Spain acts tough on debt, but investors say 'situation could still get ugly': Spain has slashed government spending amid a stagnant economy and 20 percent unemployment. But investors aren't yet fully convinced that Europe's fifth largest economy is out of the woods. (The Christian Science Monitor)

Moody's warns of possible Portugal banks downgrade (Bloomberg)

Draghi comments spur guesses on ECB liquidity exit (Reuters)

Regulators shut down small banks in Michigan, Pennsylvania; makes 151 US bank failures in 2010 (The Associated Press) Earthstar Bank of Southampton PA had a troubled assets ratio of 197.9%. (BankTracker) Paramount Bank of Farmington Hills MI had a troubled assets ratio of 138.6%. (BankTracker)

FDIC Resolution Process: How the FDIC gets involved in the marketing and resolution of a bank. (Youtube)

Thursday, December 9, 2010

Thursday roundup (12-09-10)

Ron Paul, Author of 'End the Fed,' to Lead Panel Overseeing Central Bank (Bloomberg) Majority of Americans Say Fed Should Be Reined In or Abolished, Poll Shows (Bloomberg) (FoxNews)

Homes Lose $1.7 Trillion in Value, Crisis in States Intact (Expected Returns blog) (Bloomberg) (Reuters) Home Prices Double-Dipping at Zillow (The Mess That Greenspan Made blog)

Q3 Flow of Funds: Household Real Estate assets declined $650 Billion in Q3 2010 (Calculated Risk blog)

Food Stamp Rolls Continue to Rise (The Wall Street Journal blogs)

[California's governor-elect] Jerry Brown warns state budget deficit [of $25.4 billion] could grow (The San Francisco Chronicle) (Bloomberg)

Wash. [state] lawmakers to start special session Saturday [to cut $1.1 billion budget deficit] (The Seattle Times)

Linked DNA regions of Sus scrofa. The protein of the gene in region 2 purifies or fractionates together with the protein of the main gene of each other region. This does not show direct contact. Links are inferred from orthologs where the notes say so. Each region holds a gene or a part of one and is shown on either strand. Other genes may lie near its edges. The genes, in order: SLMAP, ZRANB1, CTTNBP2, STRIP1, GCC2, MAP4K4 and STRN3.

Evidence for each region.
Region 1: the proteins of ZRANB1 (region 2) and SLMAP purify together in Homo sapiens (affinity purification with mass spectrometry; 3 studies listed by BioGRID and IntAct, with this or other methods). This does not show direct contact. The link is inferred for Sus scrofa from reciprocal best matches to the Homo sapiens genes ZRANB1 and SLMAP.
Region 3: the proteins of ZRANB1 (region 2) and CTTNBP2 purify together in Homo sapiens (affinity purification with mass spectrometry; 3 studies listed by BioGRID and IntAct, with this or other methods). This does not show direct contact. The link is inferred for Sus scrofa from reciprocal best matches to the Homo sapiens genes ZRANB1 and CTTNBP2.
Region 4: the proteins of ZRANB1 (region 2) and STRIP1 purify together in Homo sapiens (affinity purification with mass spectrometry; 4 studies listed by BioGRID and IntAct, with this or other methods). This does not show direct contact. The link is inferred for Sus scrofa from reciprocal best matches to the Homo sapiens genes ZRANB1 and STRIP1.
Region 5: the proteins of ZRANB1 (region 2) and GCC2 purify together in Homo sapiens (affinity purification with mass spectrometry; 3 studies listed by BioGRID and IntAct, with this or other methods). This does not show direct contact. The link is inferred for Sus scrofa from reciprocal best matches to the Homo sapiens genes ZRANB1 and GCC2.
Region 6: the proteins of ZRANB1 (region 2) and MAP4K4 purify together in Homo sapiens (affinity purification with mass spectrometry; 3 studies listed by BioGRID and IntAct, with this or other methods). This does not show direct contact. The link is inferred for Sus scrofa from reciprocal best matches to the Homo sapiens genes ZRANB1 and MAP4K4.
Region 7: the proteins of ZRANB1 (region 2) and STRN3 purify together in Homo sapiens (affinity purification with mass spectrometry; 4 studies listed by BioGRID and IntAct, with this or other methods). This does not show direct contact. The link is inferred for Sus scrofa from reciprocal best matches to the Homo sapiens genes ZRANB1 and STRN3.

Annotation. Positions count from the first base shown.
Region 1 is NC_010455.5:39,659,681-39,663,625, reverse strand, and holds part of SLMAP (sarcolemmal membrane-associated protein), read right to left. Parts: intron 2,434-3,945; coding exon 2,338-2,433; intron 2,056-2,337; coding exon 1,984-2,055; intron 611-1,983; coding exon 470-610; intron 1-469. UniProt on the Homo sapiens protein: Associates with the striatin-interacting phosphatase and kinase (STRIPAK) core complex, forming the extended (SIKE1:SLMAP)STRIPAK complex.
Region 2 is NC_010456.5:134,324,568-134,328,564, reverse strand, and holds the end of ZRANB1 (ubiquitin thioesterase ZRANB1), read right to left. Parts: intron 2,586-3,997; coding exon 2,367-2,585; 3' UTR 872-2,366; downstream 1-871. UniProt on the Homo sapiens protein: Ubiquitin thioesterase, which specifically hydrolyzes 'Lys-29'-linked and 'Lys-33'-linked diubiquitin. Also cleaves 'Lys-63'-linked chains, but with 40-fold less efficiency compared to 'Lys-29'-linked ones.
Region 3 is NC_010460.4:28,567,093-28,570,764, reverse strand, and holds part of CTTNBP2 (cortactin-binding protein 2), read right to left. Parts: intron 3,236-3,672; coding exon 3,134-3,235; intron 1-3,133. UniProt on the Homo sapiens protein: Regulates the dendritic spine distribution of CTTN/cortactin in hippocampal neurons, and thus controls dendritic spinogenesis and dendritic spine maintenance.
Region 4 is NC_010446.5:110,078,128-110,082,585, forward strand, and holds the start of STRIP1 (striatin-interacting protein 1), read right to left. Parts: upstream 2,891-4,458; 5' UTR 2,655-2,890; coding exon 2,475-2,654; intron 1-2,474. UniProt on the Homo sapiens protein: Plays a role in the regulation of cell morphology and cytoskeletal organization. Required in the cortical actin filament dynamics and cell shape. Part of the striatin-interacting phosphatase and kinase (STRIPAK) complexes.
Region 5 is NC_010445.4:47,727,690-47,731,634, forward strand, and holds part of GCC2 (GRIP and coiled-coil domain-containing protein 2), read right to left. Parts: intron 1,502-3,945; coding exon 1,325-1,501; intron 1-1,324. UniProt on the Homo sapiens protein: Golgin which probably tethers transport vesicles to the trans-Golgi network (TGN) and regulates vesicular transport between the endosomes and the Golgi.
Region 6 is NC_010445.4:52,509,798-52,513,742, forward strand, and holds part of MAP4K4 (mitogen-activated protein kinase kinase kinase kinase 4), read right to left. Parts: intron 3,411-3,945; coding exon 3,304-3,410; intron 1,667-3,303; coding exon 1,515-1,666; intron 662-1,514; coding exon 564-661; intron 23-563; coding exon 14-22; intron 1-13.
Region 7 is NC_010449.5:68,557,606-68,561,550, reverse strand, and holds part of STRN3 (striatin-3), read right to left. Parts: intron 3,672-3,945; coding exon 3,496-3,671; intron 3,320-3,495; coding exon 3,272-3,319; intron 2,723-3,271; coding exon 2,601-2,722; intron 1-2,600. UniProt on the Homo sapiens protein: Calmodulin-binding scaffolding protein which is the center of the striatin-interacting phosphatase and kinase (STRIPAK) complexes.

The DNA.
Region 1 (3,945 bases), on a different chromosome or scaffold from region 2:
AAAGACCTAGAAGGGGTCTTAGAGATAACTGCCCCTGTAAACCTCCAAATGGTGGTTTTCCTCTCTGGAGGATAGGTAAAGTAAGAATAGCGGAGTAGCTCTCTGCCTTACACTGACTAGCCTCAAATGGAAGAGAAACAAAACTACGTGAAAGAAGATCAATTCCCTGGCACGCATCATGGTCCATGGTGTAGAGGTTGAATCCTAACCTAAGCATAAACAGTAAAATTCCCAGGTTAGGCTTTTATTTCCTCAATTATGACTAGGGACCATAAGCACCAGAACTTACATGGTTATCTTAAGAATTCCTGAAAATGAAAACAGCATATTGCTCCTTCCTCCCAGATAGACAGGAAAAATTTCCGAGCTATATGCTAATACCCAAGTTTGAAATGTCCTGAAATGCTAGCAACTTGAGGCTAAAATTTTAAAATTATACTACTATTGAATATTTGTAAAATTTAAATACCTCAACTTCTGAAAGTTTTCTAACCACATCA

Texas comptroller's plan would cut 12,000 teaching jobs to save $558 million (The Dallas Morning News)

Lending to Small Businesses Fell in Third Quarter, Fed Says (Bloomberg)

Celente: American Empire is collapsing: As the US economy continues to struggle, it seems Wall Street and big banks are doing better than ever. The income disparity gap in the United States is the largest of all the developed industrial nations. The Trends Research Institute Director Gerald Celente says the American Empire is collapsing and the banks have committed the greatest bank robbery in the history of the world. (RussiaToday)



EU’s Rehn Says Crisis Increasingly Systemic, Needs Response (Bloomberg)

Fitch Downgrades Ireland Three Notches To BBB+ (The Wall Street Journal)

Violent student protests turn London upside down: British students protesting a huge increase in college costs went on a rampage in London Thursday, attacking a limo carrying Prince Charles and his wife Camilla who were on their way to a theater performance. NBC's Stephanie Gosk reports. (NBC Nightly News) CLICK LINK TO SEE VIDEO, WHICH WILL NOT EMBED PROPERLY HERE.

BAE to Cut 1,300 Jobs After U.K. Scraps Harrier, Nimrod Programs (Bloomberg)

What will 2011 bring? Triple-digit oil (The Globe and Mail of Toronto) Gasoline: $3 by Christmas and a 'Mini-Apocalypse' in Spring? (DailyFinance)

Is it a recovery yet? (Weekly report, 12-09-10)

According to Linda Duessel, a market strategist at Federated Investors in Pittsburgh, quoted here, a recovery would be indicated by initial jobless claims below 500,000.

IT'S A RECOVERY! (And it has been a recovery for every week since the Nov. 25, 2009 report, with the exception of the Aug. 19, 2010 report.)

"Applications for jobless benefits decreased to 421,000" (Bloomberg) Charts at (Calculated Risk blog) and (National Public Radio).

Wednesday, December 8, 2010

Wednesday roundup (12-08-10

Global bond rout deepens on US fiscal worries: Agreement in Washington on a fresh fiscal package has set off dramatic rise in yields of US Treasuries and bonds across the world, threatening to short-circuit any benefits of stimulus. The bond rout raises concerns that the US authorities may be losing control over events. (The Telegraph)

U.S. fiscal health worse than Europe's: China adviser (Reuters)